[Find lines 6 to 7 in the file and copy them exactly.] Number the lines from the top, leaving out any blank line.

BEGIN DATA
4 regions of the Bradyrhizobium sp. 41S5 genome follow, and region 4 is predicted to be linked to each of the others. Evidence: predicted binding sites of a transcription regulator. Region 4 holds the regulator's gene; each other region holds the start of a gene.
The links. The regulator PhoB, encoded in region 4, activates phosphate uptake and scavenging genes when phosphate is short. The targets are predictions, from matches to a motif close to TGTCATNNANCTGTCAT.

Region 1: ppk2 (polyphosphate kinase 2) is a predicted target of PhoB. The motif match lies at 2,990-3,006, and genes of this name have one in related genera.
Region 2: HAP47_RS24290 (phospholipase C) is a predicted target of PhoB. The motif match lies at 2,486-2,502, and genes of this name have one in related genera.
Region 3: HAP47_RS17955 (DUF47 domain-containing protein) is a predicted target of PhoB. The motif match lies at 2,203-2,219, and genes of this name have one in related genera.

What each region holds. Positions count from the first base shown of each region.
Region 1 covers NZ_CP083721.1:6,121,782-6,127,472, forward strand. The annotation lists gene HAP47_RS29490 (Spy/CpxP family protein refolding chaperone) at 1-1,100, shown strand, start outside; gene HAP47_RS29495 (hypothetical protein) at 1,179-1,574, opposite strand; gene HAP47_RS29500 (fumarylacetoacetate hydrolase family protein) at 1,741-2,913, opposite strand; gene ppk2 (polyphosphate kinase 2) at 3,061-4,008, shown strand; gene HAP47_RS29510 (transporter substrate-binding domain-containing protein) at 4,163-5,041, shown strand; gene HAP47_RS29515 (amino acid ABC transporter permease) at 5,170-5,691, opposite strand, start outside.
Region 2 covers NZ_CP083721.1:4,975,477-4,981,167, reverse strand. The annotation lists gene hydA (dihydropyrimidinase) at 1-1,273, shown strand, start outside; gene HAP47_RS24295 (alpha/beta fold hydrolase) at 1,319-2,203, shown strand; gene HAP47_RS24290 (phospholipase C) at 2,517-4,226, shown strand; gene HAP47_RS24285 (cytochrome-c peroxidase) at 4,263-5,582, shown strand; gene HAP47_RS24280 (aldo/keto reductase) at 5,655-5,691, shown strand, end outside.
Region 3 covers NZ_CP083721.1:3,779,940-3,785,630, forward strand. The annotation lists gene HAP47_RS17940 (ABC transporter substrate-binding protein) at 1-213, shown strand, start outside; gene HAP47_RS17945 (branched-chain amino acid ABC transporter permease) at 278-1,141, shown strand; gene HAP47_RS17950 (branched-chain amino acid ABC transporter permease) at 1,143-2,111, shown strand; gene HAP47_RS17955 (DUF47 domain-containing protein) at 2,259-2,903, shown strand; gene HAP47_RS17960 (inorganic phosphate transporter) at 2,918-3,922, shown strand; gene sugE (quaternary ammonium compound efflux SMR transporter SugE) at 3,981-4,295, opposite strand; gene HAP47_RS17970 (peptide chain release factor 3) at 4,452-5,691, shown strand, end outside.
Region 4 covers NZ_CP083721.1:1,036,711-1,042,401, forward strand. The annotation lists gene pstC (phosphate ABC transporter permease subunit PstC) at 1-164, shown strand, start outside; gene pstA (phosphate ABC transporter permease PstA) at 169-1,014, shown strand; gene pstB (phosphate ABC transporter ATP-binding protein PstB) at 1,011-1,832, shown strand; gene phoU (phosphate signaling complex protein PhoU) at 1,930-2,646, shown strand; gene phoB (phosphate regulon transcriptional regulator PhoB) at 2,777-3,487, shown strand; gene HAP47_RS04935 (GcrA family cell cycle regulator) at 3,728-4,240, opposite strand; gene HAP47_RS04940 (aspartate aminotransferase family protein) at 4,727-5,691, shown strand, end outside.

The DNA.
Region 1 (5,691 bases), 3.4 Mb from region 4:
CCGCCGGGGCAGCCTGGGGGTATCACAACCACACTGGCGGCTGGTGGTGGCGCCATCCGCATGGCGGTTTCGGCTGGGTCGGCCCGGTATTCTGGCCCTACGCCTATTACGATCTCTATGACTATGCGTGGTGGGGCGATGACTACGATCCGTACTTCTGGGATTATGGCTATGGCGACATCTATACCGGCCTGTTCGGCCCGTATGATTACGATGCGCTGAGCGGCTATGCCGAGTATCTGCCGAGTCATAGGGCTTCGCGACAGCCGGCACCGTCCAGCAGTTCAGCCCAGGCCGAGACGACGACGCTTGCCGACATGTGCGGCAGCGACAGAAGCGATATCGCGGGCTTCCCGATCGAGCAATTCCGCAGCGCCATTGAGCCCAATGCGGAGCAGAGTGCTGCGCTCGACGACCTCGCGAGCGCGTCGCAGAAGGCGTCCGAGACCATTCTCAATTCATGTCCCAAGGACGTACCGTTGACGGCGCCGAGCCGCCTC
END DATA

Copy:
What each region holds. Positions count from the first base shown of each region.
Region 1 covers NZ_CP083721.1:6,121,782-6,127,472, forward strand. The annotation lists gene HAP47_RS29490 (Spy/CpxP family protein refolding chaperone) at 1-1,100, shown strand, start outside; gene HAP47_RS29495 (hypothetical protein) at 1,179-1,574, opposite strand; gene HAP47_RS29500 (fumarylacetoacetate hydrolase family protein) at 1,741-2,913, opposite strand; gene ppk2 (polyphosphate kinase 2) at 3,061-4,008, shown strand; gene HAP47_RS29510 (transporter substrate-binding domain-containing protein) at 4,163-5,041, shown strand; gene HAP47_RS29515 (amino acid ABC transporter permease) at 5,170-5,691, opposite strand, start outside.